An Introduction to Silage

Silage is feed that has been preserved by acidification - the result of fermentation in the absence of oxygen. Any green crop with adequate water-soluble carbohydrates (sugars) and the correct moisture content can be cut, chopped and ensiled.

Suitable crops include corn and other cereals, legumes such as faba beans and alfalfa, perennial grasses and even weeds such as kochia. The most popular silage crops in Manitoba are cereal grains, corn and alfalfa.

Ensiling Process

The green crop is cut and chopped, placed in a silo, packed and covered or sealed as quickly as possible. Then, biochemical processes transform the crop into silage.

Within the first few hours, an aerobic reaction begins which consumes all of the oxygen in the silage. The duration of this reaction may range from a few hours to several days. Heat is created and valuable nutrients are consumed during the reaction. It is important to manage the forage properly beforehand to minimize the length of this process.

Once all the oxygen has been consumed, fermentation begins, producing lactic acid which lowers the pH (acidity) level in the feed. When the pH level drops to a certain level, usually within three or four weeks, fermentation stops. The silage is ready.

Pros and Cons


  • Silage can be harvested in almost any weather conditions.
  • Lower dry matter loss during harvesting means higher outputs of nutrients per acre.
  • Permits the use of a wider range of crops than other forage systems.
  • Can salvage crops damaged by hail, frost and high weed content.
  • Large quantities of uniform quality feed can be stored.
  • Palatability can sometimes be improved in crops such as sweet clover.
  • Handling is mechanized from the field to feed trough.


  • Requires more labour and time than hay.
  • Has an odor that may be offensive if stored near populated areas.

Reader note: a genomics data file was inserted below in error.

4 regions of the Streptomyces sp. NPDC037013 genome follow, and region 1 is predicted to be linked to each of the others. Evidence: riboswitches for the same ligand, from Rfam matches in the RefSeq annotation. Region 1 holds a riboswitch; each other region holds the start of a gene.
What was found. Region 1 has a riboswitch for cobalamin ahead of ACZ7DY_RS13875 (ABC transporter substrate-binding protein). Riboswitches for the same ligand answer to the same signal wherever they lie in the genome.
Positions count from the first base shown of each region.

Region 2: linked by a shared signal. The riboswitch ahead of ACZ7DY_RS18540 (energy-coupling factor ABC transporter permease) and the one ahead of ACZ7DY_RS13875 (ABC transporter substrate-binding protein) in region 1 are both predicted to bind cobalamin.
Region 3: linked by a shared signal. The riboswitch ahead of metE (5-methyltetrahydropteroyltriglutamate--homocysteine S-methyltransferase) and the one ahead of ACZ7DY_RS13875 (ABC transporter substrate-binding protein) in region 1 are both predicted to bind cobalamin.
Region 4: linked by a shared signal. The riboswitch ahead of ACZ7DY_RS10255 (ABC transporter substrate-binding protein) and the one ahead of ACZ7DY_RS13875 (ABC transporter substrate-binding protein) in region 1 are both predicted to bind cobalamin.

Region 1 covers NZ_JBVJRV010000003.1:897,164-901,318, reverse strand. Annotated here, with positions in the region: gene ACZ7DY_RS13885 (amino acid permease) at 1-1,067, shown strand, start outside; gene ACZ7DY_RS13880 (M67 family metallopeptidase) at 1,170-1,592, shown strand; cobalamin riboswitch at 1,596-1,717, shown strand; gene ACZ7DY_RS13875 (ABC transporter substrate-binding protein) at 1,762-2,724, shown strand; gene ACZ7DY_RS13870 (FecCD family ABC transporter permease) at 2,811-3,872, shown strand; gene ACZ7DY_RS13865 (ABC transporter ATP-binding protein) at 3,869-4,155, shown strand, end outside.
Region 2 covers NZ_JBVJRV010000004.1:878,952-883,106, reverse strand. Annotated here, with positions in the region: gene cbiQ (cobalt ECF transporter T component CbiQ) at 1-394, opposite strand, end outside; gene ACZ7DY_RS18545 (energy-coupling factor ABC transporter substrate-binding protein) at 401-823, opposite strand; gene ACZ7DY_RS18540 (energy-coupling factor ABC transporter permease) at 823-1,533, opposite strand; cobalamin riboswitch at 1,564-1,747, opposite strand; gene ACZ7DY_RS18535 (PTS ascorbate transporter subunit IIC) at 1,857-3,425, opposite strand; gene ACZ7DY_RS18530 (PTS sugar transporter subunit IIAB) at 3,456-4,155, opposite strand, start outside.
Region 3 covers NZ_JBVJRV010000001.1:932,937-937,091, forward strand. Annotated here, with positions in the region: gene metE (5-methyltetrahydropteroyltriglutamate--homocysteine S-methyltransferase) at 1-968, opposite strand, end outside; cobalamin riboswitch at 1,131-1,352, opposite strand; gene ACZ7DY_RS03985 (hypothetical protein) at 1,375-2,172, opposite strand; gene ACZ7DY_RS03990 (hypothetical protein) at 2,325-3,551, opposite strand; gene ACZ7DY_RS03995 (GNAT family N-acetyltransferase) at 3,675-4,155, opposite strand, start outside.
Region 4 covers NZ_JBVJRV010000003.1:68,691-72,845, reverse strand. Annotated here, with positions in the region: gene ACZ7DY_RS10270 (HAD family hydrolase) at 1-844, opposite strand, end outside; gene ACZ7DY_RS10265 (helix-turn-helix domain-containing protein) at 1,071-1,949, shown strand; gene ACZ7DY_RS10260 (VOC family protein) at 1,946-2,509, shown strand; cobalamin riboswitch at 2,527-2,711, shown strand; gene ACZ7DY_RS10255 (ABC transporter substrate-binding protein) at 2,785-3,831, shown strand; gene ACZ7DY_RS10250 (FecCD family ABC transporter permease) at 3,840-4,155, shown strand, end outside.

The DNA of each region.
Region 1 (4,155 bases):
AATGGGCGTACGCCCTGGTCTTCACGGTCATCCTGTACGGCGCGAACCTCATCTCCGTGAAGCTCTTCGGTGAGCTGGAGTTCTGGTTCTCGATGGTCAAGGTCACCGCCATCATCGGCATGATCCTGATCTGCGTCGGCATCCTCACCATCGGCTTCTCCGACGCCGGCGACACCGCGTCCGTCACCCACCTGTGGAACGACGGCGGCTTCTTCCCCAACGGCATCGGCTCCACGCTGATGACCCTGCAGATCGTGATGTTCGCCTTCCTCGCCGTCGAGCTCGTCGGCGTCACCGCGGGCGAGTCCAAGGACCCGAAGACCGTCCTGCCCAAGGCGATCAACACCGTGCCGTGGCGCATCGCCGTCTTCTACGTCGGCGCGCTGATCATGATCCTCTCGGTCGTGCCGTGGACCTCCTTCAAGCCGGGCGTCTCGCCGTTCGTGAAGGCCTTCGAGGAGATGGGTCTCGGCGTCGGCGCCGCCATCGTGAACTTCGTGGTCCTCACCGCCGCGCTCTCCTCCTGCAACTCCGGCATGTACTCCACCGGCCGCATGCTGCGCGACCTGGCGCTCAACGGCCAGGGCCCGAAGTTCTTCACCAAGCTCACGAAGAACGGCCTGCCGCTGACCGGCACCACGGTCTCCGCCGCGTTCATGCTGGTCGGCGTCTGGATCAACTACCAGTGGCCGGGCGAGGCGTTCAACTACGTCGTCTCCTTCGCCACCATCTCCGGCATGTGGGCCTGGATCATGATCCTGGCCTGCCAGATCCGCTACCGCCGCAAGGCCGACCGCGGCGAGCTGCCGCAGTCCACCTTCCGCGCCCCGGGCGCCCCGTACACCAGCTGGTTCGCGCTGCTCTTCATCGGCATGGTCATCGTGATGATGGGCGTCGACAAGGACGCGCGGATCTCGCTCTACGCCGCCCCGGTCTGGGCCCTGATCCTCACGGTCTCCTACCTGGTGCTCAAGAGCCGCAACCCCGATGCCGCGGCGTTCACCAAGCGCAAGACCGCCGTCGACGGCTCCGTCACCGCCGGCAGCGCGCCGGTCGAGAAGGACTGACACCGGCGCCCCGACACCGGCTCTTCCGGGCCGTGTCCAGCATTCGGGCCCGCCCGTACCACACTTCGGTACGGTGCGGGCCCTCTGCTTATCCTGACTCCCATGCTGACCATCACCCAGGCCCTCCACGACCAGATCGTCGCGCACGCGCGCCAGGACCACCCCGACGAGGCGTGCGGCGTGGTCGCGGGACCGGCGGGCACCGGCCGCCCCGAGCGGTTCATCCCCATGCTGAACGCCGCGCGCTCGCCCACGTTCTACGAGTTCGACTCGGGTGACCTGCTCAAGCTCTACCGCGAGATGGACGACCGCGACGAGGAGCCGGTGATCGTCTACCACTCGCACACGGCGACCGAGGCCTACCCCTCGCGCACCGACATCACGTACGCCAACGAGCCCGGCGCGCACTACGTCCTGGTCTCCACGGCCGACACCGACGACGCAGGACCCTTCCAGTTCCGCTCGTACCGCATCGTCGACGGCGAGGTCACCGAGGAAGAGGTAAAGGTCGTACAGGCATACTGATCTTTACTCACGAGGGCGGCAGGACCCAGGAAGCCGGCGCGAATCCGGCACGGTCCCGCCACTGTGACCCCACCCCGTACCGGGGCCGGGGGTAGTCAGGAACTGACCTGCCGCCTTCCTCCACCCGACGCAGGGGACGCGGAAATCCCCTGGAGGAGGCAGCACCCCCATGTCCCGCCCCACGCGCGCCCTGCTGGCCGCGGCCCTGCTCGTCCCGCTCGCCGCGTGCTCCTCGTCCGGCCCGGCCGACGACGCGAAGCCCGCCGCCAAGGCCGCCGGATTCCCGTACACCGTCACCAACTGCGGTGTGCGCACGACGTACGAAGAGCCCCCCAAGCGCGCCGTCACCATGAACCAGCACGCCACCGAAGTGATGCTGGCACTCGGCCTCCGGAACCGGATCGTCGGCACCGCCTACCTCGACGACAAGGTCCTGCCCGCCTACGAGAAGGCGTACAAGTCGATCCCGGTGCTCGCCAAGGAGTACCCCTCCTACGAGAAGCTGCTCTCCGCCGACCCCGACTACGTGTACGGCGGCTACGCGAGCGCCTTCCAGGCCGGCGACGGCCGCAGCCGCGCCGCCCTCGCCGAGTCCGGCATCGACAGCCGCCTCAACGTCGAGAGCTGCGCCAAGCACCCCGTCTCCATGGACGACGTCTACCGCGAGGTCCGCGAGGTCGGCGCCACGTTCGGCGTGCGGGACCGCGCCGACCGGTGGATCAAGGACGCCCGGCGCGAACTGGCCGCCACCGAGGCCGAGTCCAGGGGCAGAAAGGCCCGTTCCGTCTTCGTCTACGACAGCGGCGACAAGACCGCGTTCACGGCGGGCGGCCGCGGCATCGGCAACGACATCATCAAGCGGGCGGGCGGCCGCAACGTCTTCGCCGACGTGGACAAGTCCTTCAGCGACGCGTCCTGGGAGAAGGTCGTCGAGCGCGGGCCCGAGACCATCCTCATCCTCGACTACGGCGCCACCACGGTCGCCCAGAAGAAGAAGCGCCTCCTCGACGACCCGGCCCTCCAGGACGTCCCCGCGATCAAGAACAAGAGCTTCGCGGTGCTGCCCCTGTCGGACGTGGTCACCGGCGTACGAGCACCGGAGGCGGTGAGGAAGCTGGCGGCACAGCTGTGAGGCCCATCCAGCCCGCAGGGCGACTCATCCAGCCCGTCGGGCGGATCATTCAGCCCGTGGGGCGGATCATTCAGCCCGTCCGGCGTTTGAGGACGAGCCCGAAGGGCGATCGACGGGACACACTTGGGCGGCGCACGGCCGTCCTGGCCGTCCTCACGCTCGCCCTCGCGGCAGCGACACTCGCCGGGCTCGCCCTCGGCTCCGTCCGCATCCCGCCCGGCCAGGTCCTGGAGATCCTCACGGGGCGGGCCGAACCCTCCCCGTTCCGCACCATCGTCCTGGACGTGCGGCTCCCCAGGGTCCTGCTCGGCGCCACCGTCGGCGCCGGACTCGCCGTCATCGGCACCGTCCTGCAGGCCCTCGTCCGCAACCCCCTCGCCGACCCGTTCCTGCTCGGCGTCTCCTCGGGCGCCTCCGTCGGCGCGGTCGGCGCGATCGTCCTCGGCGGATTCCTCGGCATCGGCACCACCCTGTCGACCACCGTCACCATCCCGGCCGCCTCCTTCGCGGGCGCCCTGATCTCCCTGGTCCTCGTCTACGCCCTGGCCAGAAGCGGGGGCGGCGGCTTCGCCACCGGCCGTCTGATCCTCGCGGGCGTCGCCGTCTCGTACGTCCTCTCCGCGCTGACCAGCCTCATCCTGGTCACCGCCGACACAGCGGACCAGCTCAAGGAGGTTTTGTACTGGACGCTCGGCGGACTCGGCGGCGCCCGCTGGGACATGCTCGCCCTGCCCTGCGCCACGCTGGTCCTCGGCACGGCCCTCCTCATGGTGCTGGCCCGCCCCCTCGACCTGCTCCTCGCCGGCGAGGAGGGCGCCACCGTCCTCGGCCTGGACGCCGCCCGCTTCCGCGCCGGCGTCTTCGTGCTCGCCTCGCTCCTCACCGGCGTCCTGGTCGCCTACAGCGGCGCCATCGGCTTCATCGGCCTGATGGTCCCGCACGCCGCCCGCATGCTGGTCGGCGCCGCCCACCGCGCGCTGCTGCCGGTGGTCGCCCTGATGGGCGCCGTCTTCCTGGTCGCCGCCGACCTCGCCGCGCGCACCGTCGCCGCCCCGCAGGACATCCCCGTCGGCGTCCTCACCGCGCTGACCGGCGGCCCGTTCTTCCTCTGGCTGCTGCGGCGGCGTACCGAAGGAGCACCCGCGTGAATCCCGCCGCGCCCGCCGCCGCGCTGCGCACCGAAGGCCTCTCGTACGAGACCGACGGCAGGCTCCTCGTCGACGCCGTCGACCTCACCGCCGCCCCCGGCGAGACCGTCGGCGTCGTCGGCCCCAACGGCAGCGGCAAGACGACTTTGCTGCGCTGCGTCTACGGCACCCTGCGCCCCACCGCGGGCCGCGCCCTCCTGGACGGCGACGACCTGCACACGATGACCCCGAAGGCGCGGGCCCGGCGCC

• Capital investment required for storage facilities, forage harvester.
  • Has limited market potential. Long distance transportation is inefficient because silage is heavy and deteriorates with exposure to air.

Types of Silos

The most common types of silage storage in Manitoba are:

  • round bale silage
  • horizontal (bunker) silos
  • vertical silos (concrete stave, oxygen limiting)

Factors Affecting Good Silage

Cover it Quickly

Silage spoils when exposed to the air - plain and simple. It's important to fill the silo rapidly, pack it well and cover it as soon as possible. When a sealed silo is opened, the fermentation process can begin again. Spoilage is minimized in silos that have been filled rapidly, packed well and sealed quickly.

The key to producing good silage lies in controlling the fermentation process. "The quicker, the better" is the rule of thumb when it comes to fermentation because nutrients from the feed are consumed in the process.

Although some biological and chemical factors are largely outside of the producer's control, there are others the producer can manage to optimize silage quality.  


Moisture content of the crop at harvest is likely the most important factor in determining silage quality. If the moisture is too high, the fermentation process may not stabilize, resulting in nutrient loss and spoilage. Wet silage may also freeze, creating handling difficulties.

If the moisture content is too low, the silage will not pack well. Loosely-packed silage holds a larger amount of air which feeds the aerobic process, resulting in excess spoilage. Higher leaf loss will occur when harvesting drier crops, lowering the protein content.

Harvest at about 65 per cent moisture for most silos:

  • cereals at about three weeks after heading-out, or at, or slightly before, early dough stage;
  • corn at the hard dough stage;
  • peas, lentils and faba beans just when the pods have begun to wrinkle;
  • alfalfa when in early to full bloom.

Less mature crops may be higher in protein, but the overall volume of dry matter will be less.

The desirable moisture content for making round bale silage is 50 to 60 per cent.  

Particle Size

Chopping, cutting and bruising all improve the potential for making good silage because these processes improve packing and encourage bacterial growth. A theoretical length of cut (TLC) of one-quarter to one-half inch is recommended, depending on the crop.

Take note that smaller chopping requires more power and may slow the harvest.  

Water-soluble Carbohydrate Content

The fermentation process is fueled by water-soluble carbohydrates (WSCs), or sugars. In general, the higher the level of WSCs, the better the fermentation.

All plants contain WSCs - some more than others. Legumes are generally lower in WSCs than cereals and grasses, making them more difficult to ensile.  

Buffering Capacity

The pH level must be lowered as quickly as possible to ensure good preservation. Some plants, such as legumes, are "well-buffered" and resist this change more vigorously than others. Valuable nutrients are burned up during the extended process of lowering the pH in resistant plants.